Marijuana is the most commonly used illicit drug in the United States. A dry, shredded green/brown mix of flowers, stems, seeds, and leaves of the hemp plant Cannabis sativa, it usually is smoked as a cigarette (joint, nail), or in a pipe (bong). It also is smoked in blunts, which are cigars that have been emptied of tobacco and refilled with marijuana, often in combination with another drug. Use also might include mixing marijuana in food or brewing it as a tea. As a more concentrated, resinous form it is called hashish and, as a sticky black liquid, hash oil. Marijuana smoke has a pungent and distinctive, usually sweet-and-sour odor. There are countless street terms for marijuana including pot, herb, weed, grass, widow, ganja, and hash, as well as terms derived from trademarked varieties of cannabis, such as Bubble Gum®, Northern Lights®, Juicy Fruit®, Afghani #1®, and a number of Skunk varieties.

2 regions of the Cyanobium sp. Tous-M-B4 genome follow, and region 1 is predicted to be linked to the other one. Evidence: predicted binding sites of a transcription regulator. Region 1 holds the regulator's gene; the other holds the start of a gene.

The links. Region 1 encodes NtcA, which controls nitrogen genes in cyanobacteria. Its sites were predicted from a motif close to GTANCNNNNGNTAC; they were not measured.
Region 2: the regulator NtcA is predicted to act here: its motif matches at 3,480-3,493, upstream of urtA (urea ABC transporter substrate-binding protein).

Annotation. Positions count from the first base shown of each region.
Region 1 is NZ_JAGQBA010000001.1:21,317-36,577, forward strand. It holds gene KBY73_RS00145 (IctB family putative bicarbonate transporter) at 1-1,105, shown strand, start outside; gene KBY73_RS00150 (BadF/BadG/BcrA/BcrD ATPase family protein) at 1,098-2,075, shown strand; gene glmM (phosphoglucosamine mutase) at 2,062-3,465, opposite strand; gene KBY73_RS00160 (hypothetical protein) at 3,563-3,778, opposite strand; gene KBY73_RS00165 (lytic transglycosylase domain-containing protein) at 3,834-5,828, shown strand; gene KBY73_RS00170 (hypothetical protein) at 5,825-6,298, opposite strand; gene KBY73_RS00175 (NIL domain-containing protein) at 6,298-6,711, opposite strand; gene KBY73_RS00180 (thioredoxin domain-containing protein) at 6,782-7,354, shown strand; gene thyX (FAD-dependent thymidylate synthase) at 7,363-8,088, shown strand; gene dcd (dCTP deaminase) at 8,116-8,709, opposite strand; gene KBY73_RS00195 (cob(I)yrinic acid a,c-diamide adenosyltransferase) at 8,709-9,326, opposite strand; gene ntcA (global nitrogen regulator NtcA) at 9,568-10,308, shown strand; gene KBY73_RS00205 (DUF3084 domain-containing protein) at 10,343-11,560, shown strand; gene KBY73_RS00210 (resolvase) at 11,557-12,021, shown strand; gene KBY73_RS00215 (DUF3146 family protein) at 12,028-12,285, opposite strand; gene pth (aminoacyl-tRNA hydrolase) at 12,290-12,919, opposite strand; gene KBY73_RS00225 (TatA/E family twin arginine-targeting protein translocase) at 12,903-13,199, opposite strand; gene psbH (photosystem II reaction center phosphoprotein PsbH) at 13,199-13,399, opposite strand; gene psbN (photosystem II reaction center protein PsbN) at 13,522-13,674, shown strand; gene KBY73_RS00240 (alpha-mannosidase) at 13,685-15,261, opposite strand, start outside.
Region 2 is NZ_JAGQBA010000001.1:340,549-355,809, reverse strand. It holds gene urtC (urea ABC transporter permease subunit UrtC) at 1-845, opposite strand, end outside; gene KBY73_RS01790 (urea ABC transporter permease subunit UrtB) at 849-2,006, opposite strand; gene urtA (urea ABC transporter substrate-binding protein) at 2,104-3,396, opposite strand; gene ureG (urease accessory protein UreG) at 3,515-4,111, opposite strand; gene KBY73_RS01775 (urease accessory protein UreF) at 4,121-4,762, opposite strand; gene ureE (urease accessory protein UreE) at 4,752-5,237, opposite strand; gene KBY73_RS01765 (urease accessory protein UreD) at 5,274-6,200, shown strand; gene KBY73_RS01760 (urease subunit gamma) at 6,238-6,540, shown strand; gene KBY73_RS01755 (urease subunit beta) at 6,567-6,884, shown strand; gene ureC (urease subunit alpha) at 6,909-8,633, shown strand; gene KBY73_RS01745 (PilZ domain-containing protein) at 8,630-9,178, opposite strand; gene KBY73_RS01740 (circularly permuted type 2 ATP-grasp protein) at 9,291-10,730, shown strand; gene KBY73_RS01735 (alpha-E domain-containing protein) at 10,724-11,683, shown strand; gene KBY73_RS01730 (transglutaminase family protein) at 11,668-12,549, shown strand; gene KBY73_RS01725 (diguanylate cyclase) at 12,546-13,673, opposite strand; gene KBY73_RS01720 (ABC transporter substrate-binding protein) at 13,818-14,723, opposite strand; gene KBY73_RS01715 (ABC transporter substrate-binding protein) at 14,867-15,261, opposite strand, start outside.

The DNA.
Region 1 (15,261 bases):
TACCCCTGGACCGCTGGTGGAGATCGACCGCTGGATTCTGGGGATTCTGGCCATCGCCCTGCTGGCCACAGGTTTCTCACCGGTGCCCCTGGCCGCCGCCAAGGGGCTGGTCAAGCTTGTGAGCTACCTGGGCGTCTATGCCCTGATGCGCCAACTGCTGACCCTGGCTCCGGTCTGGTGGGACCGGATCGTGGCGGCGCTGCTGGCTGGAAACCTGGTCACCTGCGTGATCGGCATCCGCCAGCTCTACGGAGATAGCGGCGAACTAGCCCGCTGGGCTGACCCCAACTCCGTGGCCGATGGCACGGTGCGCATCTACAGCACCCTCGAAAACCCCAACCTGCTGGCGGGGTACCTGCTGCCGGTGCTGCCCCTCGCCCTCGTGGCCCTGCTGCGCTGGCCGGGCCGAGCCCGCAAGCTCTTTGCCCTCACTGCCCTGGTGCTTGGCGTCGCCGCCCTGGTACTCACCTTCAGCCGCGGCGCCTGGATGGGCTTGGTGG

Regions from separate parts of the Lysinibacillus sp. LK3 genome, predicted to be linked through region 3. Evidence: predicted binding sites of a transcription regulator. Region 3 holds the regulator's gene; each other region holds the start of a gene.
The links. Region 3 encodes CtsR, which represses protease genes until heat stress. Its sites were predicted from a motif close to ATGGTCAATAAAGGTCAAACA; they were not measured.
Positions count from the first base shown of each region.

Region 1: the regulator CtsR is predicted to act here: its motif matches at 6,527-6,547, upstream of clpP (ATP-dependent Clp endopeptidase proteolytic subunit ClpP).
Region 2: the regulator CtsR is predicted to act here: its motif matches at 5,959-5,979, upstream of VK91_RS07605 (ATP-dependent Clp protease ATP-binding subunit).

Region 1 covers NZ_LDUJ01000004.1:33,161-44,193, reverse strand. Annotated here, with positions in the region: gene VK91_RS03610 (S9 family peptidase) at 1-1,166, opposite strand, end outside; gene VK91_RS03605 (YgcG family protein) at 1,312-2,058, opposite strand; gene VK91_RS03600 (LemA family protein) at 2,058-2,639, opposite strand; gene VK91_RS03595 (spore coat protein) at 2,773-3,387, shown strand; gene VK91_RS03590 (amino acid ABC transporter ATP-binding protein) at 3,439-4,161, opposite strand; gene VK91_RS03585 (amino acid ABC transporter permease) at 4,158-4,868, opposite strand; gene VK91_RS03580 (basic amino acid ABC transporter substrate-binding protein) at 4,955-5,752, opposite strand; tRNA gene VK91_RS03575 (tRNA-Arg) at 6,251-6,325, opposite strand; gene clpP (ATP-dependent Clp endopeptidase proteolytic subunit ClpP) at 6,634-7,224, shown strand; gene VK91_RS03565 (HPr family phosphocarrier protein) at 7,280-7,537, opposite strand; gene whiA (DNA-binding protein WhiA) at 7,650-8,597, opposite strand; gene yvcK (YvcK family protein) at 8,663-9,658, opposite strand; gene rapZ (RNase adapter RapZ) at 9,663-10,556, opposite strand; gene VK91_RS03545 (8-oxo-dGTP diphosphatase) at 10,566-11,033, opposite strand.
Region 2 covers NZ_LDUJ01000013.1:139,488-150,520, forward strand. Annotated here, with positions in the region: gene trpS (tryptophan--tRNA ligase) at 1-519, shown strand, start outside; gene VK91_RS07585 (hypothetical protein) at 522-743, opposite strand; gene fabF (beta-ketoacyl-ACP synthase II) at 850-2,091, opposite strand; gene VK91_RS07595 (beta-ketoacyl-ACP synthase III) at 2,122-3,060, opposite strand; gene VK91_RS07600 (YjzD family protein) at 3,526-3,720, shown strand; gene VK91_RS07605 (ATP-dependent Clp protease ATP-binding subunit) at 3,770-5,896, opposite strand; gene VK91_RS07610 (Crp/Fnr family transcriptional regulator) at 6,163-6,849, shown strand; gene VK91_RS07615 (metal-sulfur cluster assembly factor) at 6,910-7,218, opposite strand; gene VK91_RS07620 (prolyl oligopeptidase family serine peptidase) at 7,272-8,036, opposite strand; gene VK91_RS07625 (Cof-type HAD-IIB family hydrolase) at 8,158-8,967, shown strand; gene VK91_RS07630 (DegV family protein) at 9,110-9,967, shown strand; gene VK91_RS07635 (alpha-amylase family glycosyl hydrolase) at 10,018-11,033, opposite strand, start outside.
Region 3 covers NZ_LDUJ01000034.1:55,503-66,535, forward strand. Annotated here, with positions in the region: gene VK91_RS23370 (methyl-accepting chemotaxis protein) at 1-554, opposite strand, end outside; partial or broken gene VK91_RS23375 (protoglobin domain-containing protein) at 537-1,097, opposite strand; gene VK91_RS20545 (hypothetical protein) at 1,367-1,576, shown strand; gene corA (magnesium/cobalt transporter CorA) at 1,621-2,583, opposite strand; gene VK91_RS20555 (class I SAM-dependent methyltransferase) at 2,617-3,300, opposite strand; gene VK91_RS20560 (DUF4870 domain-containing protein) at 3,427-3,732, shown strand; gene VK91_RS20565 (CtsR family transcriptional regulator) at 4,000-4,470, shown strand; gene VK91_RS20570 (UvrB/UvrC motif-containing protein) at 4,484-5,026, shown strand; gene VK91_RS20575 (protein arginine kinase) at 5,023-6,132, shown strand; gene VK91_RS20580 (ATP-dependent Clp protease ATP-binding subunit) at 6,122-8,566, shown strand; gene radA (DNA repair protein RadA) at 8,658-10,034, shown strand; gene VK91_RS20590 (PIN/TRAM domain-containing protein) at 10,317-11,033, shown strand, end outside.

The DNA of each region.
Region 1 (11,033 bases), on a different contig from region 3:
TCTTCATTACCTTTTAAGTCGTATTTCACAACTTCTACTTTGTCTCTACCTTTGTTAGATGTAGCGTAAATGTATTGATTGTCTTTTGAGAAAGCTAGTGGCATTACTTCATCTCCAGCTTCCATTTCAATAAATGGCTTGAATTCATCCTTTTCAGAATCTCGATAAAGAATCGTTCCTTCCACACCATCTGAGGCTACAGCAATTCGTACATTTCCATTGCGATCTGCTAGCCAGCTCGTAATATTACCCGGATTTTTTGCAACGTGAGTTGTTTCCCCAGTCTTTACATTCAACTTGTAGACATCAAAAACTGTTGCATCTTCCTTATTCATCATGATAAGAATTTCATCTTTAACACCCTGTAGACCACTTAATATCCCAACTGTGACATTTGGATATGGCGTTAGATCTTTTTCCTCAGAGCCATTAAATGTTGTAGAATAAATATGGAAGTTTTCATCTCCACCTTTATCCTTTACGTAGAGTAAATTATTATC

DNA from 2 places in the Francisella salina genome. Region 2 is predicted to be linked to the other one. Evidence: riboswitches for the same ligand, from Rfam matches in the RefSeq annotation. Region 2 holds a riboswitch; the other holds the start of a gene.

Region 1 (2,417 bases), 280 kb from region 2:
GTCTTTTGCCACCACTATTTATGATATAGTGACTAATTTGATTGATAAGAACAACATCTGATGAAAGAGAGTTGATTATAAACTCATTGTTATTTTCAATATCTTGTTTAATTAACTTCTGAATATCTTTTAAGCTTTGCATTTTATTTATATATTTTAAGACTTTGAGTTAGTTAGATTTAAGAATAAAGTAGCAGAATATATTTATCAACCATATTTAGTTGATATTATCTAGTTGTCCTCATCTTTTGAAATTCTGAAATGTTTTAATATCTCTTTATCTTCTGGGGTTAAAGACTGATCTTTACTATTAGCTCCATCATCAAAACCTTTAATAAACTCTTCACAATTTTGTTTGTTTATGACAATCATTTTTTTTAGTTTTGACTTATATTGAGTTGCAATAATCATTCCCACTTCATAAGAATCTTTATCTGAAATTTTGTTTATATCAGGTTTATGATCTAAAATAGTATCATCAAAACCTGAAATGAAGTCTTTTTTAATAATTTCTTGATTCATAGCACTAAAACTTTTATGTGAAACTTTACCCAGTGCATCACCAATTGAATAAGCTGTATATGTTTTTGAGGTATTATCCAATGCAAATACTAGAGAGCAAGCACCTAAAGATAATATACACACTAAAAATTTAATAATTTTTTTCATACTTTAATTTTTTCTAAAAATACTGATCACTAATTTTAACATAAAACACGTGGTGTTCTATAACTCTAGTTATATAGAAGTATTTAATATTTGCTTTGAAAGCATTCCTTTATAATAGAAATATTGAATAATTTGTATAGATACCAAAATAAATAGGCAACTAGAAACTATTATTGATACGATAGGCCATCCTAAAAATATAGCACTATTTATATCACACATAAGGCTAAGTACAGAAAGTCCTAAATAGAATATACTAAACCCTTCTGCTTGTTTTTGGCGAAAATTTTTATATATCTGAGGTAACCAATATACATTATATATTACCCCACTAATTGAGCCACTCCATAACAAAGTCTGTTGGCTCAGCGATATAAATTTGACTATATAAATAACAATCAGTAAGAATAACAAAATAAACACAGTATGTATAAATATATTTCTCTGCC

The main active chemical in marijuana is THC (delta-9-tetrahydrocannabinol). The membranes of certain nerve cells in the brain contain protein receptors that bind to THC. Once securely in place, THC kicks off a series of cellular reactions that ultimately lead to the high that users experience when they smoke marijuana.